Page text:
In 1998 we were the only dance studio in Chicago dedicated to Latin street dances or dances that are danced today in nightclubs. We are still the only one-stop shopping for Latin dance and Latin entertainment in Chicago––and nationwide. Before I opened Latin Street Dancing, you could only find Latin dances in Latin neighborhoods in Chicago. As we grew, we took our students with us and went into all kinds of neighborhoods, especially downtown. We created the crossover in Chicago and it was always very exciting. Now it is more mainstream and we are proud to have been part of its growth and continued expression. So many of us have gotten the salsa fever all over the world, and I can see why everyone wants to do it.

5. Will you continue to conduct Salsa classes in Grant and Millennium parks? If so, when?  
We have been blessed to dance every year in Millennium Park, Grant Park and at Chicago SummerDance [ the largest outdoor dancing series in the United States]. It is really up to each program to create their lineup from year to year. Many times we will also be accompanied by live music. We make sure that we program two huge programs a year so that Chicago will never miss out. Andres Meneses, my husband, created our special events department and organizes the Latin Street Salsa Congreso and Bachata Convention each August, and The Latin Dance Revue Theatre presentation every December.

6. How many people attended these classes, and what was that experience like to conduct classes on the lakefront? 
When we are put in a lineup to come out and teach in one of these amazing venues, we have enjoyed up to 2,000 dancers at one time. I would like to think they come out for me [laughs].

7. What do you think when you see TV shows like Dancing With The Stars featuring dances such as the Paso Doble and dedicating an entire show to celebrate Latin dances? 
The Paso Doble is a ballroom Latin dance. I enjoy watching this like anyone else as a source of entertainment. I mostly love it when the non-average dancer-type is given the spotlight. This is when the audience can truly connect and be motivated to learn to dance because they then feel like, "Hey, that guy/gal is as big/old/shaped as I am."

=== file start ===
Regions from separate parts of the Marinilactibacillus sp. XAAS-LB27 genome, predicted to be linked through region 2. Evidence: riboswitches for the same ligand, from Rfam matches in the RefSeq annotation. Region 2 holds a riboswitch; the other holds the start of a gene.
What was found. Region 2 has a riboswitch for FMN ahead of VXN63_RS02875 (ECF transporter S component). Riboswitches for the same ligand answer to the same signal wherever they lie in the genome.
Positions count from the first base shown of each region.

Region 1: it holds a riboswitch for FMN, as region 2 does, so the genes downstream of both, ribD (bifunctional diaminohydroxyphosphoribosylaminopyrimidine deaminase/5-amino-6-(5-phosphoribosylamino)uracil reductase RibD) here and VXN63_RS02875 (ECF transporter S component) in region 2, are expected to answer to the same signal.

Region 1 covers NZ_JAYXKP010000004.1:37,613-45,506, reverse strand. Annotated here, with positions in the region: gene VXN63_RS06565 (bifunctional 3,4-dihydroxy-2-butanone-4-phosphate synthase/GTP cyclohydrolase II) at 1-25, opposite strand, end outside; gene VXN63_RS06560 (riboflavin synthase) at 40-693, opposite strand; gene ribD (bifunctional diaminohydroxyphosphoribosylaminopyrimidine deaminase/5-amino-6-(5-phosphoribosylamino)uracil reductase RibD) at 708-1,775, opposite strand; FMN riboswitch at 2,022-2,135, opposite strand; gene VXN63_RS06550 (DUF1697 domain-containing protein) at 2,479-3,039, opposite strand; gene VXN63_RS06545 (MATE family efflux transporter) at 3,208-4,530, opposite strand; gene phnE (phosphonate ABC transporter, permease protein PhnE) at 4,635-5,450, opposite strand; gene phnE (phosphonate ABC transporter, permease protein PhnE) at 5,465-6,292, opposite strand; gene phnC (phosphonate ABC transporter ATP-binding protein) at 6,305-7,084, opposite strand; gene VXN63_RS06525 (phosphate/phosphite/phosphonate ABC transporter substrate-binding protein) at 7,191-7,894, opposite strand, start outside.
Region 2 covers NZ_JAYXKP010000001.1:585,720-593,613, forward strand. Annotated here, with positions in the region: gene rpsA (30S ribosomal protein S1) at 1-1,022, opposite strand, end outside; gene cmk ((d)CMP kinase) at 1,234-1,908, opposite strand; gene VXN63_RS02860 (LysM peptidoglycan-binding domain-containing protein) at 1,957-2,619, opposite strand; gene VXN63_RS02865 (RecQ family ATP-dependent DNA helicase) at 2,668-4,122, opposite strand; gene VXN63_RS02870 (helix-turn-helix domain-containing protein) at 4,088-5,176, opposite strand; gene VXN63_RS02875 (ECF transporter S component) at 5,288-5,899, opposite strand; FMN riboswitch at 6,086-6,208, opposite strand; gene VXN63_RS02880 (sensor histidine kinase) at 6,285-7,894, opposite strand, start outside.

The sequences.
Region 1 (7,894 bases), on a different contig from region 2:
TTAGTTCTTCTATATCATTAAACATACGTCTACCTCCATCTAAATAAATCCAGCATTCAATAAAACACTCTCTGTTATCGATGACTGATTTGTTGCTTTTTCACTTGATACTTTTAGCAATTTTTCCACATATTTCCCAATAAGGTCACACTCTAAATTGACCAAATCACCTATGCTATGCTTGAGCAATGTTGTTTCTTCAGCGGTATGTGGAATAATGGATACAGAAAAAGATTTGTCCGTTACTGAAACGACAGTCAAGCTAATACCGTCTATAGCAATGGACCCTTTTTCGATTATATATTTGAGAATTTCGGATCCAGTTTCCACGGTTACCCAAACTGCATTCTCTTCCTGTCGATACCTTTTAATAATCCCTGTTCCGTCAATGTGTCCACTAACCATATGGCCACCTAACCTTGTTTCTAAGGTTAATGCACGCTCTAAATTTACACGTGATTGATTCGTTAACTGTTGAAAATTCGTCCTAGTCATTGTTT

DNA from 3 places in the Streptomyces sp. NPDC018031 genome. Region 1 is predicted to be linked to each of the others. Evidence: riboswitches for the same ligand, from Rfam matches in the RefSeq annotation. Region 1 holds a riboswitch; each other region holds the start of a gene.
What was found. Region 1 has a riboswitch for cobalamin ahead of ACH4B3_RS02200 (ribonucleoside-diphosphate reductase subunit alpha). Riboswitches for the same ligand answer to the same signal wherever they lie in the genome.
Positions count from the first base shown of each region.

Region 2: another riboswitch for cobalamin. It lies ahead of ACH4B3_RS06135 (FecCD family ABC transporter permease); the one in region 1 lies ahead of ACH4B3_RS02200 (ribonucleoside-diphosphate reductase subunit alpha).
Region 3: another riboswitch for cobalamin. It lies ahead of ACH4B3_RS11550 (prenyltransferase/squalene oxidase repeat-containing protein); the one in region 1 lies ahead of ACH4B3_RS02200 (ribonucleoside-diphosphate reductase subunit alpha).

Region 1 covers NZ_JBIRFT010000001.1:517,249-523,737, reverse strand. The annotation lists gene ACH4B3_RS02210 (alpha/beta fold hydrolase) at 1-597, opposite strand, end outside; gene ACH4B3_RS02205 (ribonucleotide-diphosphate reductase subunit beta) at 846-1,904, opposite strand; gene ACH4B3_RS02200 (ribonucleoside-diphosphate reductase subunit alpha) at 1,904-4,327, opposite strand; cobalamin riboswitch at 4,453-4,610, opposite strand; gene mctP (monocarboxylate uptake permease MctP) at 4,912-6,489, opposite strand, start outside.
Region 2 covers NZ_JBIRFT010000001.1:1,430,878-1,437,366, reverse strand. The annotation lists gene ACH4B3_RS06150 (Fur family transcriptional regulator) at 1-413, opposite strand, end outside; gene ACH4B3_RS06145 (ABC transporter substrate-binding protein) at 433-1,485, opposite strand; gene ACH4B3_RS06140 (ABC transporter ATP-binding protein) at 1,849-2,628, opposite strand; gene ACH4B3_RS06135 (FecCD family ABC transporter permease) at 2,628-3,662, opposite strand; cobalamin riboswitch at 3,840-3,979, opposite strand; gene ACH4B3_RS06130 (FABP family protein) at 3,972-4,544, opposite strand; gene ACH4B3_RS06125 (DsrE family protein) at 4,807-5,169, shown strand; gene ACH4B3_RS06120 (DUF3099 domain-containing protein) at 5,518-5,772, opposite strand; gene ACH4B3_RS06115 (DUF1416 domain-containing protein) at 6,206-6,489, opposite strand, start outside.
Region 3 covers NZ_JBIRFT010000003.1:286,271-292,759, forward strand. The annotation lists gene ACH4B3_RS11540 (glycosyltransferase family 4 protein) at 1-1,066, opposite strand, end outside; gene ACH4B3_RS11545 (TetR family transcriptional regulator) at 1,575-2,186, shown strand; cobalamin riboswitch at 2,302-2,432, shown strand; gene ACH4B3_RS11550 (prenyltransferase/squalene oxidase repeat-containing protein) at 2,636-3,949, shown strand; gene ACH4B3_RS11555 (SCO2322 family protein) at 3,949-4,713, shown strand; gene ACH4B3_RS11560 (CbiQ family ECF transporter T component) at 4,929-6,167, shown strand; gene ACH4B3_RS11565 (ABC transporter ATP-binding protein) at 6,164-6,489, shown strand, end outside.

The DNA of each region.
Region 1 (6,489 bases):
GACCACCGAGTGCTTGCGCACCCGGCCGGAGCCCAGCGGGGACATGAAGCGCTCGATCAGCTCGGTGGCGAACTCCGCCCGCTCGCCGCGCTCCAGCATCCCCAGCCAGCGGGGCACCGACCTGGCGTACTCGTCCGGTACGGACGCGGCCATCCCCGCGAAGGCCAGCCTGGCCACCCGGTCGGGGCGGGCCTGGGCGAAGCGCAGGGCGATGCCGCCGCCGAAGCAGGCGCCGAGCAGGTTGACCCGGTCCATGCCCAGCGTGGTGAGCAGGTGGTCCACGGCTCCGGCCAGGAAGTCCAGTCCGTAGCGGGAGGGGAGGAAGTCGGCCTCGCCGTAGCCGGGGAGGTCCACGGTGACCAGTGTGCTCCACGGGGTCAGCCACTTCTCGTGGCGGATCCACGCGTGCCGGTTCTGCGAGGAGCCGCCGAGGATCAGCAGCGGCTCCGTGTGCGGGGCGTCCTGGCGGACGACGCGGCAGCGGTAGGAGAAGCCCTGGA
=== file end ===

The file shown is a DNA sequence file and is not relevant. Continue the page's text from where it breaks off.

8. What does it take to be a good Latin dancer? 
A good Latin dancer exudes confidence, passion, will break a sweat and not be afraid to feel sexy.

9. Describe the average person who comes to you to learn Latin dances? 
I have found no true average. We attract singles, married, father/daughter, mother/son, kids, teens and active seniors. Their personalities are very similar in that they all want to have a good time, have fun and make new friends. They are certainly not the quiet type.

10. With so many people seeking new relationships, it seems that attending dance classes is a good way for men to meet women and women to meet men. If that's true, can you give me some idea how often relationships are started in dance classes? 
More than I can count. I think that taking Latin dance classes are the best dating service that ever existed. For those who come only to dance, they are not even affected. Singles seem to find each other just fine. If you are looking, how much fun is it to dance and switch with more than 15 different people a class hour? I have been invited to many weddings and now teach many of the children that are now a result of those weddings.

11. How does a person determine which Latin dance is best for him or her? 
You have to try them all. Usually when you start learning to dance, you do not want to stick to just one type of dance. Once you go out dancing, you find all the rhythms played, and who would want to stop dancing and miss out on all that fun?

12. Is there anything new on the horizon for Latin Street Dancing? 
Latin Street is growing its Youth Dance Program, Latin Night Club Scene, developing more dance teams and to take more live music on the road. We currently have five teams at our studio and one in residence.

13. Many people are intimidated or too embarrassed to try to dance. Can you teach anyone to dance, and how do you put them at ease? 
Someone is only intimidated or embarrassed to dance if they are made to feel that way. We are famous for our non-intimidating, fun and [encouraging] way of teaching others to dance. We make you feel like it’s too much fun to be watching instead of dancing.

14. Why did you decide to create dance classes for children?
Our daughter is now 5 years old and I created a program for children so that she could have play dates. Mia Ines loves to dance, and I gave the classes away for free just so kids would come out and play together. I offered classes for ages 1, 2 and 3 for free. Once she outgrew this age group, I just couldn't stop it, and it is still a program we offer today. Kids can take hip-hop, ballet and salsa classes.

15. Other than the obvious physical benefits, what other benefits are associated with Latin dancing? 
Latin dancing is an amazing way to tap into your social skills, build confidence and self-esteem. It is also extremely welcoming and friendly. I love watching that new dancer develop like a butterfly. They go from walking to strutting, from office clothing to more fun dance attire. Their hairstyles and makeup change, they laugh more, they are approachable and make friends easier. Did I mention they date more?

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Lisa "La Boriqua" and Andres Meneses exhibit the passion and sexiness that are associated with Latin dances.